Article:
The British empire, and a parody about it August 22, 2010Posted by Jenny in Boer War, history, poetry.
Tags: "Recessional", Boer War, Diamond Jubilee, Francis William Reitz, Queen Victoria, Rudyard Kipling
This post is about an empire at its apogee and about how that empire was perceived by certain others, in particular by a South African public figure who also happened to write poetry.
In 1897, the year of Queen Victoria’s Diamond Jubilee, the population of Britain itself was 40 million; the population of the British Empire was 370 million. Territories controlled by the empire included Canada, British Honduras, British Guiana, Egypt, Sudan, Guinea, Sierra Leone, British East Africa, Cape Colony, Natal, Rhodesia, Botswana, Basutoland, Swaziland, Zambia, Hong Kong, Malaya, Singapore, Burma, New Guinea, India, Australia, New Zealand, and others.
On June 22, 1897, a parade was staged in London to celebrate the 60th year of Victoria’s reign. A procession was made to St. Paul’s Cathedral, where a service of thanksgiving was held. Eleven colonial prime ministers and 50,000 troops attended. The troops from the colonies made a colorful spectacle. Officers of the Indian troops, with their turbans, sashes, gold buttons, and sabres, were especially impressive. A London newspaper noted also the Jamaican artillery, “very picturesque in their scarlet jackets with white facings and loose trousers with white gaiters”; the Cypriot Zaptiehs, who wore “dark blue uniforms and red fezes and sashes”; not to mention the Dyak Police of North Borneo, the Sierra Leone Artillery, and the Chinese Native Police.
All around Britain towns and cities held parades and celebrations. The events of the Jubilee continued for more than a week, as British subjects reveled in the sense that their nation had achieved unprecedented power and prestige in the world. The British way of life seemed benign and enlightened; surely British dominion over other nations brought progress and prosperity to those formerly backward lands.
Rudyard Kipling, a major voice of the empire, wrote a poem that at one and the same time celebrated its achievement and expressed a concern that the British nation could lose sight of what he considered to be its core values. It was titled “Recessional.” (I am using *** to indicate stanza breaks.)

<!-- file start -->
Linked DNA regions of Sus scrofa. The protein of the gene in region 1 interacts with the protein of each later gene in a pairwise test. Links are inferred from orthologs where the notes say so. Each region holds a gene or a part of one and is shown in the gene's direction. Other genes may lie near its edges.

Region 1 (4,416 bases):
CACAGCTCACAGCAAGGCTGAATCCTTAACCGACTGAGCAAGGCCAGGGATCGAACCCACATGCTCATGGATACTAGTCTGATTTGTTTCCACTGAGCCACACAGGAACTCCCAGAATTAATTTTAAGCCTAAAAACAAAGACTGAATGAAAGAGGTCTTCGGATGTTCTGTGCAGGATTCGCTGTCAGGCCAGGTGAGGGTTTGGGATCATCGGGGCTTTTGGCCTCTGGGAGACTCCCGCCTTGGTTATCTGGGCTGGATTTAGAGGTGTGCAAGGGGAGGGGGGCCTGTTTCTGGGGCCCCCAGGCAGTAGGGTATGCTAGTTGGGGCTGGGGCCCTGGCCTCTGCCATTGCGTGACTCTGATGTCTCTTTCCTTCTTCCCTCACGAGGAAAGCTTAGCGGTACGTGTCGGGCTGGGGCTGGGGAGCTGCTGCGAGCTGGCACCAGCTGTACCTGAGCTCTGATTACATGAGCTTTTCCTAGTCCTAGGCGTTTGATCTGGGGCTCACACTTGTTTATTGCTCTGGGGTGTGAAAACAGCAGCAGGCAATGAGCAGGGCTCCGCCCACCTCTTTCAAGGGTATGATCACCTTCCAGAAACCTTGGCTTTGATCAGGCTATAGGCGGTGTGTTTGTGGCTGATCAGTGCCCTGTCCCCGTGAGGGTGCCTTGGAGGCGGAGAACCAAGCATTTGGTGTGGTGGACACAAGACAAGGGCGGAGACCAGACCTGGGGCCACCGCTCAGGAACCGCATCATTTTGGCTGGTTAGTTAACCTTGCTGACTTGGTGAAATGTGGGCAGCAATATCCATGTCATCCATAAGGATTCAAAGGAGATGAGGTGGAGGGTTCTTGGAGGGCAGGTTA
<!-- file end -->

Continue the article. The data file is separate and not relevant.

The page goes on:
God of our fathers, known of old, / Lord of our far-flung battle-line, / Beneath whose awful Hand we hold / Dominion over palm and pine— / Lord God of Hosts, be with us yet, / Lest we forget—lest we forget! *** The tumult and the shouting dies; / The Captains and the Kings depart: / Still stands Thine ancient sacrifice, / An humble and a contrite heart. / Lord God of Hosts, be with us yet, / Lest we forget—lest we forget! *** Far-called, our navies melt away; / On dune and headland sinks the fire: / Lo, all our pomp of yesterday / Is one with Nineveh and Tyre! / Judge of the Nations, spare us yet, / Lest we forget—lest we forget! *** If, drunk with sight of power, we loose / Wild tongues that have not Thee in awe, / Such boastings as the Gentiles use, / Or lesser breeds without the Law— / Lord God of Hosts, be with us yet, / Lest we forget—lest we forget! *** For heathen heart that puts her trust / In reeking tube and iron shard, / All valiant dust that builds on dust, / And guarding, calls not Thee to guard. / For frantic boast and foolish word— / Thy mercy on Thy People, Lord!
Two years after the Jubilee, Britain would enter into war with the citizens of two republics in southern Africa—the Boers. Francis William Reitz, formerly president of the Orange Free State and, at the time of the war, state secretary of the Transvaal, penned a parody of Kipling’s work. It was titled “Gods of the Jingo: A ‘progressional’ dedicated to ‘Mudyard Pipling’.”
By way of background, the word “jingoism” had come to possess its meaning of “extreme chauvinism or nationalism, especially marked by a belligerent foreign policy” after a certain English music-hall song became widely popular: “We don’t want to fight, but, by Jingo, if we do, / We’ve got the ships, we’ve got the men, we’ve got the money too.”
Here is Reitz’s parody. When reading the line with the word “nigger, ” bear in mind the ironic tone of the poem.
Gods of the Jingo—Brass and Gold, / Lords of the world by “right divine” / Beneath whose baneful sway they hold / The motto “All that’s thine is Mine,” / Such Lords as these have made men rotten / They have forgotten—they have forgotten. *** The nigger, as is fitting, dies / The Gladstones and the Pitts depart / But “Bigger Englanders” arise / To teach the world the Raiders’ art / Such Lords as these have made men rotten / They have forgotten—they have forgotten. *** They’ve got the gold, the ships, the men, / And are the masters of tomorrow— / And so mankind shall see again / The days of Sodom and Gomorrah, / These are their Lords, and they are rotten / They have forgotten—they have forgotten. *** / Drunken with lust of power and pelf / They hold nor man nor God in awe / And care for nought but only Self / And cent-per-cent’s their only law / These are their Lords, and they are rotten / They have forgotten—they have forgotten. *** Their braggart hearts have put their trust / In Maxim guns and Metford rifles / They’d crush their foes into the dust / And treat what’s Right as idle trifles. / For boastful brag and foolish “fake” / Th’ “Imperialist” must take the cake! / Amen?
It would take three years, and a staggering cost in men’s lives, before Britain would defeat the two republics in a war it had expected to win in a few months.